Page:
Work formally began this month on the Oral History of the Modern Commonwealth project at the Institute of Commonwealth Studies with the full-time appointment of Dr Sue Onslow, a leading historian of British foreign policy and the Commonwealth, as Senior Research Fellow and lead interviewer.
Under the leadership of Institute Director, Professor Philip Murphy, the three-year project aims to develop a unique research resource on the oral history of the modern Commonwealth that will be of lasting benefit to a broad range of users including scholars, educators and policy makers. It will be made up of 60 extended interviews, workshops and conferences with important political figures who have helped to make the Commonwealth since 1965, as well as journalists and commentators with a long-standing interest in Commonwealth affairs.
Audio material, annotated transcripts of each interview, together with video recordings with selected leading actors, will be made available online via the School of Advanced Study’s ‘SAS-Space’.
The political philosophy of the Commonwealth has repeatedly defied definition; but its very heterogeneity has – in the view of its supporters- provided an unseen source of strength of this ultimate ‘soft power organisation’, bound by common bonds of language, education, familial ties, constitutionalism and the rule of law, and the institutional opportunities of the biennial Commonwealth Heads of Government meetings (CHOGMs), an early form of summitry.
Supporters claim that some of its most important successes have been achieved through patient and discreet diplomacy, and have, therefore, largely gone unnoticed by historians, analysts and policy makers. Yet no systematic attempt has been made to test this assertion by recording the recollections of leading actors in the story of the Commonwealth.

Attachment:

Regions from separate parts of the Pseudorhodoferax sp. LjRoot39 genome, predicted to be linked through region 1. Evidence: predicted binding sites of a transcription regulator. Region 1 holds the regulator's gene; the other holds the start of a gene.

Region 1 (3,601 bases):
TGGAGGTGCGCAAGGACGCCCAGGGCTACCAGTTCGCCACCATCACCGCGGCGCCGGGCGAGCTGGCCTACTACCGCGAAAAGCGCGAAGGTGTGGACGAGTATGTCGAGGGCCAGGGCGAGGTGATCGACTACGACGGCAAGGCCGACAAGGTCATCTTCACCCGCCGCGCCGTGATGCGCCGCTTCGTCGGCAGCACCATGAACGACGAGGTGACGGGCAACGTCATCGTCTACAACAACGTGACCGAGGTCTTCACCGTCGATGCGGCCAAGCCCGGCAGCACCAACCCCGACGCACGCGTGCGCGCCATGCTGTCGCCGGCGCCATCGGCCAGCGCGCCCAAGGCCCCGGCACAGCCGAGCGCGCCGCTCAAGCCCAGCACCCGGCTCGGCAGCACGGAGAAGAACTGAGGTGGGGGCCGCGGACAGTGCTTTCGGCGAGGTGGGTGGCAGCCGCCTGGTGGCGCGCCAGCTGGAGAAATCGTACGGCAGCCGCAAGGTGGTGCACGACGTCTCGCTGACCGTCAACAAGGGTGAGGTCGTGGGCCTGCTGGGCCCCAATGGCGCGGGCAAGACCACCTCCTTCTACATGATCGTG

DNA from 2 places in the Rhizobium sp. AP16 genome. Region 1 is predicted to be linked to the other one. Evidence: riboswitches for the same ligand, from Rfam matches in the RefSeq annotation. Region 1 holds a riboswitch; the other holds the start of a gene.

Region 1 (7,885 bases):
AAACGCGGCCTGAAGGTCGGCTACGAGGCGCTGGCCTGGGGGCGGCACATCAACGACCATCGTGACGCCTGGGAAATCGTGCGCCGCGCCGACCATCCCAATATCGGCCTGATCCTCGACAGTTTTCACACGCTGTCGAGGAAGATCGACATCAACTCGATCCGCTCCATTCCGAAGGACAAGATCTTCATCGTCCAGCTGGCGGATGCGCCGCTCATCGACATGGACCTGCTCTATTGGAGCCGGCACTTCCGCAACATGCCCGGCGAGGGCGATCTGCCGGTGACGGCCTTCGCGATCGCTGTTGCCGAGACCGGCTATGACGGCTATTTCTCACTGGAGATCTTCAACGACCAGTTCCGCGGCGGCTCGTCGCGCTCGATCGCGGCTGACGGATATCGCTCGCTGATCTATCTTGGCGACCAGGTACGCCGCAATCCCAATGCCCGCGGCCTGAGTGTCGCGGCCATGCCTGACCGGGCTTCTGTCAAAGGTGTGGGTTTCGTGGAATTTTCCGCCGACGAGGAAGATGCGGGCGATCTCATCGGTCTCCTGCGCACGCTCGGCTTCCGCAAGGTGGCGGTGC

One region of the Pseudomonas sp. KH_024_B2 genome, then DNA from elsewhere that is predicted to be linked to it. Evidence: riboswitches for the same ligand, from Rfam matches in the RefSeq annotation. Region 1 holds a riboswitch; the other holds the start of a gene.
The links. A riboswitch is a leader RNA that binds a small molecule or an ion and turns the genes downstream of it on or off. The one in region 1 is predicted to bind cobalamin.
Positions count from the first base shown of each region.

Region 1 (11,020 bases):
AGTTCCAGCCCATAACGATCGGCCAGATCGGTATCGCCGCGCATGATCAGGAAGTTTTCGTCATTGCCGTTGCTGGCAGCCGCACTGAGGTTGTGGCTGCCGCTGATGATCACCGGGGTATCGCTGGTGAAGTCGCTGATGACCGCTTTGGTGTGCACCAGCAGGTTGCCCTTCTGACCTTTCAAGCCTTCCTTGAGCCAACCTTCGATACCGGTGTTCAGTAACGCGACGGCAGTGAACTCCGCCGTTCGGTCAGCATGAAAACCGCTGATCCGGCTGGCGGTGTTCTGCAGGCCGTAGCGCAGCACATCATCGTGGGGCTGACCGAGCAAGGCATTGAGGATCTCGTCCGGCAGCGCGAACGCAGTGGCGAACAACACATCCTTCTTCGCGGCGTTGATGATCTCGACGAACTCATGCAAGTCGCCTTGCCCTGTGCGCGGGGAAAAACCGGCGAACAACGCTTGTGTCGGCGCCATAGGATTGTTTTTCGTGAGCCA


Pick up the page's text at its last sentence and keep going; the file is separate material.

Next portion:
A number of witness seminars organised by the Institute of Commonwealth Studies have demonstrated the value of oral history in exploring the nature of Commonwealth diplomacy and promoting a wider understanding of the Commonwealth. The Oral History project therefore promises not only to provide a hugely significant resource to the academic community, but also to shed important new light on a fundamental question for policy makers: whether the Commonwealth’s record of achievement justifies a continued engagement with it.
Dr Sue Onslow, Senior Research Fellow and lead interviewer, said: “I am delighted to have started work on this groundbreaking project. Oral history is a unique and precious resource and we are aiming to capture the complete range of views on the history of the Commonwealth’s activities, from its passionate supporters as well as its critics. These interviews will give the reflections from external leading actors, together with the view from the inside, on the contribution of the organisation to international politics and society over the past 60 years. ”